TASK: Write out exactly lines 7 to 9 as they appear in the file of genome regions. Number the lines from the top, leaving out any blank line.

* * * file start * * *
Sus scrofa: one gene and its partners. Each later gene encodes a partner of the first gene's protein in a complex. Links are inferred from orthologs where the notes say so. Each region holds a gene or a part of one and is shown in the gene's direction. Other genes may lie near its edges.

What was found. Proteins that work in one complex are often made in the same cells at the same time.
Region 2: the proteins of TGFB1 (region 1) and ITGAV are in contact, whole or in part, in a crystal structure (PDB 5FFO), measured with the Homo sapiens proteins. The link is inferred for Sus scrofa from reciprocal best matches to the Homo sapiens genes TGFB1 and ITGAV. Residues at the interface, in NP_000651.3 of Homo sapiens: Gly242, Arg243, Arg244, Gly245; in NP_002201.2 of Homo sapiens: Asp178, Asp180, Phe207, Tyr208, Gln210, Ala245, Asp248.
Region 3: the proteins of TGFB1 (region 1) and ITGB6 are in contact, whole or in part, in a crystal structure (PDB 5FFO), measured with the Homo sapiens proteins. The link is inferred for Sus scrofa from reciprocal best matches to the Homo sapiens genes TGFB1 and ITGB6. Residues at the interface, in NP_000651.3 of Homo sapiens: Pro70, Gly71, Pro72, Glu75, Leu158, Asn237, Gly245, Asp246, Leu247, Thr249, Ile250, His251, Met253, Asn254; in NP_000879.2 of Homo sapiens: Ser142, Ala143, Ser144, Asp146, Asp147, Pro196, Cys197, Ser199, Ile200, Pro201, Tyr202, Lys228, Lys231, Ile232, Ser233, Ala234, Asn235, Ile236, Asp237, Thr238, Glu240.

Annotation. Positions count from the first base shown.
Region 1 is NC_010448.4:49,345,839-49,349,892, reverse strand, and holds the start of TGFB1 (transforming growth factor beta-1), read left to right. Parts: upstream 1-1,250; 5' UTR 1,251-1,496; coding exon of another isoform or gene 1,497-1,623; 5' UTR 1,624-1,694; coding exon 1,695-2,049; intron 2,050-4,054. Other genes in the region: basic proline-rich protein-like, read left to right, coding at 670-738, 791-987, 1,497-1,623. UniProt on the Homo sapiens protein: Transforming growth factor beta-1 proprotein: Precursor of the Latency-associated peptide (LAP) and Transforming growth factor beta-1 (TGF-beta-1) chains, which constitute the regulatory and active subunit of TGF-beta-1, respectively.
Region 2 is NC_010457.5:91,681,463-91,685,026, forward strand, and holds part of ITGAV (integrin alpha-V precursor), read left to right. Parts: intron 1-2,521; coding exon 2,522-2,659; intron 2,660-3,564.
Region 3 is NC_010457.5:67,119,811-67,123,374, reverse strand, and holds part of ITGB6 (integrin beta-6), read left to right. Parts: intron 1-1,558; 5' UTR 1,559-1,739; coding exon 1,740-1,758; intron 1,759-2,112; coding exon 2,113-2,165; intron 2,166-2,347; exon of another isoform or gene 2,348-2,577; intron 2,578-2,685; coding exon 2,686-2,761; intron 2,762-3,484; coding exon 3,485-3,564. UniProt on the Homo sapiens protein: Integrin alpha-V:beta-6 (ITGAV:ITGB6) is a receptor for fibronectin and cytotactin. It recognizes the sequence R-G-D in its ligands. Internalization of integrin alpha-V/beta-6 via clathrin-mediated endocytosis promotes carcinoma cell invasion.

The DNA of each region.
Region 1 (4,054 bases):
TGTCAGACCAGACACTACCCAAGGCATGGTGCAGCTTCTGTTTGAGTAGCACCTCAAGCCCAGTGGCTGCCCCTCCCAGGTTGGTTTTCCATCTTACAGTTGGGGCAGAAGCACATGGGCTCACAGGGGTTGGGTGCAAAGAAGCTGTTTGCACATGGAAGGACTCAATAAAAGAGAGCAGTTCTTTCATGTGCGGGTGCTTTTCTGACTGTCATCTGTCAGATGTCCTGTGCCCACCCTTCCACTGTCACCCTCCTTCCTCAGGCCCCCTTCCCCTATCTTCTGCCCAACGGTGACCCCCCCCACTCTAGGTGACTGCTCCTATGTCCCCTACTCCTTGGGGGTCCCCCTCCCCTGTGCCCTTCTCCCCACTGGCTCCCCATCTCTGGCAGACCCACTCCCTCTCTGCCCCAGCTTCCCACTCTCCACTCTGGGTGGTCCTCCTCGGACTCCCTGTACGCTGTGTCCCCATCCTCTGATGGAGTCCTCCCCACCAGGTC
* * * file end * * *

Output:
Region 2 is NC_010457.5:91,681,463-91,685,026, forward strand, and holds part of ITGAV (integrin alpha-V precursor), read left to right. Parts: intron 1-2,521; coding exon 2,522-2,659; intron 2,660-3,564.
Region 3 is NC_010457.5:67,119,811-67,123,374, reverse strand, and holds part of ITGB6 (integrin beta-6), read left to right. Parts: intron 1-1,558; 5' UTR 1,559-1,739; coding exon 1,740-1,758; intron 1,759-2,112; coding exon 2,113-2,165; intron 2,166-2,347; exon of another isoform or gene 2,348-2,577; intron 2,578-2,685; coding exon 2,686-2,761; intron 2,762-3,484; coding exon 3,485-3,564. UniProt on the Homo sapiens protein: Integrin alpha-V:beta-6 (ITGAV:ITGB6) is a receptor for fibronectin and cytotactin. It recognizes the sequence R-G-D in its ligands. Internalization of integrin alpha-V/beta-6 via clathrin-mediated endocytosis promotes carcinoma cell invasion.

The DNA of each region.